Trends of Transmitted and Acquired Drug Resistance in Europe From 1981 to 2019: A Comparison Between the Populations of Late Presenters and Non-late Presenters

Mafalda N.S. Miranda*, Marta Pingarilho, Victor Pimentel, Maria do Rosário O. Martins, Rolf Kaiser, Carole Seguin-Devaux, Roger Paredes, Maurizio Zazzi, Francesca Incardona, Ana B. Abecasis

*Corresponding author for this work

Research output: Contribution to journalArticleResearchpeer-review

Abstract

Background: The increased use of antiretroviral therapy (ART) has decreased mortality and morbidity of HIV-1 infected people but increasing levels of HIV drug resistance threatens the success of ART regimens. Conversely, late presentation can impact treatment outcomes, health costs, and potential transmission of HIV. Objective: To describe the patterns of transmitted drug resistance (TDR) and acquired drug resistance (ADR) in HIV-1 infected patients followed in Europe, to compare its patterns in late presenters (LP) vs non-late presenters (NLP), and to analyze the most prevalent drug resistance mutations among HIV-1 subtypes. Methods: Our study included clinical, socio-demographic, and genotypic information from 26,973 HIV-1 infected patients from the EuResist Integrated Database (EIDB) between 1981 and 2019. Results: Among the 26,973 HIV-1 infected patients in the analysis, 11,581 (42.9%) were ART-naïve patients and 15,392 (57.1%) were ART-experienced. The median age was 37 (IQR: 27.0–45.0) years old and 72.6% were males. The main transmission route was through heterosexual contact (34.9%) and 81.7% of patients originated from Western Europe. 71.9% of patients were infected by subtype B and 54.8% of patients were classified as LP. The overall prevalence of TDR was 12.8% and presented an overall decreasing trend (p for trend < 0.001), the ADR prevalence was 68.5% also with a decreasing trend (p for trend < 0.001). For LP and NLP, the TDR prevalence was 12.3 and 12.6%, respectively, while for ADR, 69.9 and 68.2%, respectively. The most prevalent TDR drug resistance mutations, in both LP and NLP, were K103N/S, T215rev, T215FY, M184I/V, M41I/L, M46I/L, and L90M. Conclusion: Our study showed that the overall TDR (12.8%) and ADR (68.5%) presented decreasing trends during the study time period. For LP, the overall TDR was slightly lower than for NLP (12.3 vs 12.6%, respectively); while this pattern was opposite for ADR (LP slightly higher than NLP). We suggest that these differences, in the case of TDR, can be related to the dynamics of fixation of drug resistance mutations; and in the case of ADR with the more frequent therapeutic failure in LPs.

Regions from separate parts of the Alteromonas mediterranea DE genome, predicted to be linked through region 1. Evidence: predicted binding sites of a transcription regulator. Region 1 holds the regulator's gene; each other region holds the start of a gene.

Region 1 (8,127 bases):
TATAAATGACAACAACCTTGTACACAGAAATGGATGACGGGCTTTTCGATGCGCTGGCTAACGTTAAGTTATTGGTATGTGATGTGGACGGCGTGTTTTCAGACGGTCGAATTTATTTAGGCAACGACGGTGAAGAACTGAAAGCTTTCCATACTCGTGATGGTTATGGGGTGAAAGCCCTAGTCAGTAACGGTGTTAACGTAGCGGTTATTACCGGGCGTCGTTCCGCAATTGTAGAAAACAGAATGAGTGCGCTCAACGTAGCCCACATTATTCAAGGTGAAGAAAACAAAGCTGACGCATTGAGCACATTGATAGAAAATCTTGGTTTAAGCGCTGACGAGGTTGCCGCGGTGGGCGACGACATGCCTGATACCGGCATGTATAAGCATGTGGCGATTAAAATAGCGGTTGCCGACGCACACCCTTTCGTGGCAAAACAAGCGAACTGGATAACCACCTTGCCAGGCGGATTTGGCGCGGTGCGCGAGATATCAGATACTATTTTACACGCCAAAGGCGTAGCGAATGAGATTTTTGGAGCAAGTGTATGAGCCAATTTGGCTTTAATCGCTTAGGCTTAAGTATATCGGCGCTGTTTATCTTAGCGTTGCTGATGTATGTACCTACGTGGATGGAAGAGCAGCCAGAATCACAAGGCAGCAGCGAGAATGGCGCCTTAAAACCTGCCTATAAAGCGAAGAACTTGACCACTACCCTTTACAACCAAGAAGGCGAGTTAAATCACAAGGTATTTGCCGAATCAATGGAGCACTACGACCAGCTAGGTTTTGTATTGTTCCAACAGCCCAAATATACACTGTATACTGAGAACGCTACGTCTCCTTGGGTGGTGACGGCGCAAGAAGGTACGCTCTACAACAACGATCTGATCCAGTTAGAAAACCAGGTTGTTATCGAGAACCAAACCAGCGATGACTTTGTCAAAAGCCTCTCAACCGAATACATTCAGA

Original languageEnglish
Article number846943
JournalFrontiers in Microbiology
Volume13
DOIs
Publication statusPublished - 13 Apr 2022

Keywords

  • acquired drug resistance
  • HIV-1 infection
  • late presenters
  • non-late presenters
  • transmitted drug resistance

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